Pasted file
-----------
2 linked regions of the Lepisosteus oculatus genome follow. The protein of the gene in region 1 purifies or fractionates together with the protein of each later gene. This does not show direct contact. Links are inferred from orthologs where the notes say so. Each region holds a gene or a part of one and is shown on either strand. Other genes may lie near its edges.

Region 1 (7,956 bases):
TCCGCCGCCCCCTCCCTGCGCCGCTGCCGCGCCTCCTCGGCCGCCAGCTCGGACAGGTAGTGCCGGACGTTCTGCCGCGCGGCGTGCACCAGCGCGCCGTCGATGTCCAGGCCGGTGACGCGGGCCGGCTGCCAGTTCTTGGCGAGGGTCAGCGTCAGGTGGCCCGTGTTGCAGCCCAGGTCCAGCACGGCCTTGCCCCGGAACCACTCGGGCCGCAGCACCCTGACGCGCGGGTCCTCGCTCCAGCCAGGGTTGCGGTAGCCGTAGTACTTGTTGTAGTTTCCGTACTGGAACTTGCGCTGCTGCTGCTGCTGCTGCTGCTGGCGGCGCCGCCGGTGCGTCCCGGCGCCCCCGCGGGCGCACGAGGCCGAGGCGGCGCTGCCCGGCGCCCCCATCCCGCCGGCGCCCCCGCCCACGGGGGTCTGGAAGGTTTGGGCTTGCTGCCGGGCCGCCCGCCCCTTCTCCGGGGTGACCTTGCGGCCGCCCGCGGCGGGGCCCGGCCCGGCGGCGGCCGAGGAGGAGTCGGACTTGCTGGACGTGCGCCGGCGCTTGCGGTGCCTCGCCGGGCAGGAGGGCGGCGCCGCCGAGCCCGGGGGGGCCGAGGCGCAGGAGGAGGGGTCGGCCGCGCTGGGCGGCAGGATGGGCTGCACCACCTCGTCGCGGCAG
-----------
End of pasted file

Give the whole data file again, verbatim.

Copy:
2 linked regions of the Lepisosteus oculatus genome follow. The protein of the gene in region 1 purifies or fractionates together with the protein of each later gene. This does not show direct contact. Links are inferred from orthologs where the notes say so. Each region holds a gene or a part of one and is shown on either strand. Other genes may lie near its edges.

Region 1 (7,956 bases):
TCCGCCGCCCCCTCCCTGCGCCGCTGCCGCGCCTCCTCGGCCGCCAGCTCGGACAGGTAGTGCCGGACGTTCTGCCGCGCGGCGTGCACCAGCGCGCCGTCGATGTCCAGGCCGGTGACGCGGGCCGGCTGCCAGTTCTTGGCGAGGGTCAGCGTCAGGTGGCCCGTGTTGCAGCCCAGGTCCAGCACGGCCTTGCCCCGGAACCACTCGGGCCGCAGCACCCTGACGCGCGGGTCCTCGCTCCAGCCAGGGTTGCGGTAGCCGTAGTACTTGTTGTAGTTTCCGTACTGGAACTTGCGCTGCTGCTGCTGCTGCTGCTGCTGGCGGCGCCGCCGGTGCGTCCCGGCGCCCCCGCGGGCGCACGAGGCCGAGGCGGCGCTGCCCGGCGCCCCCATCCCGCCGGCGCCCCCGCCCACGGGGGTCTGGAAGGTTTGGGCTTGCTGCCGGGCCGCCCGCCCCTTCTCCGGGGTGACCTTGCGGCCGCCCGCGGCGGGGCCCGGCCCGGCGGCGGCCGAGGAGGAGTCGGACTTGCTGGACGTGCGCCGGCGCTTGCGGTGCCTCGCCGGGCAGGAGGGCGGCGCCGCCGAGCCCGGGGGGGCCGAGGCGCAGGAGGAGGGGTCGGCCGCGCTGGGCGGCAGGATGGGCTGCACCACCTCGTCGCGGCAG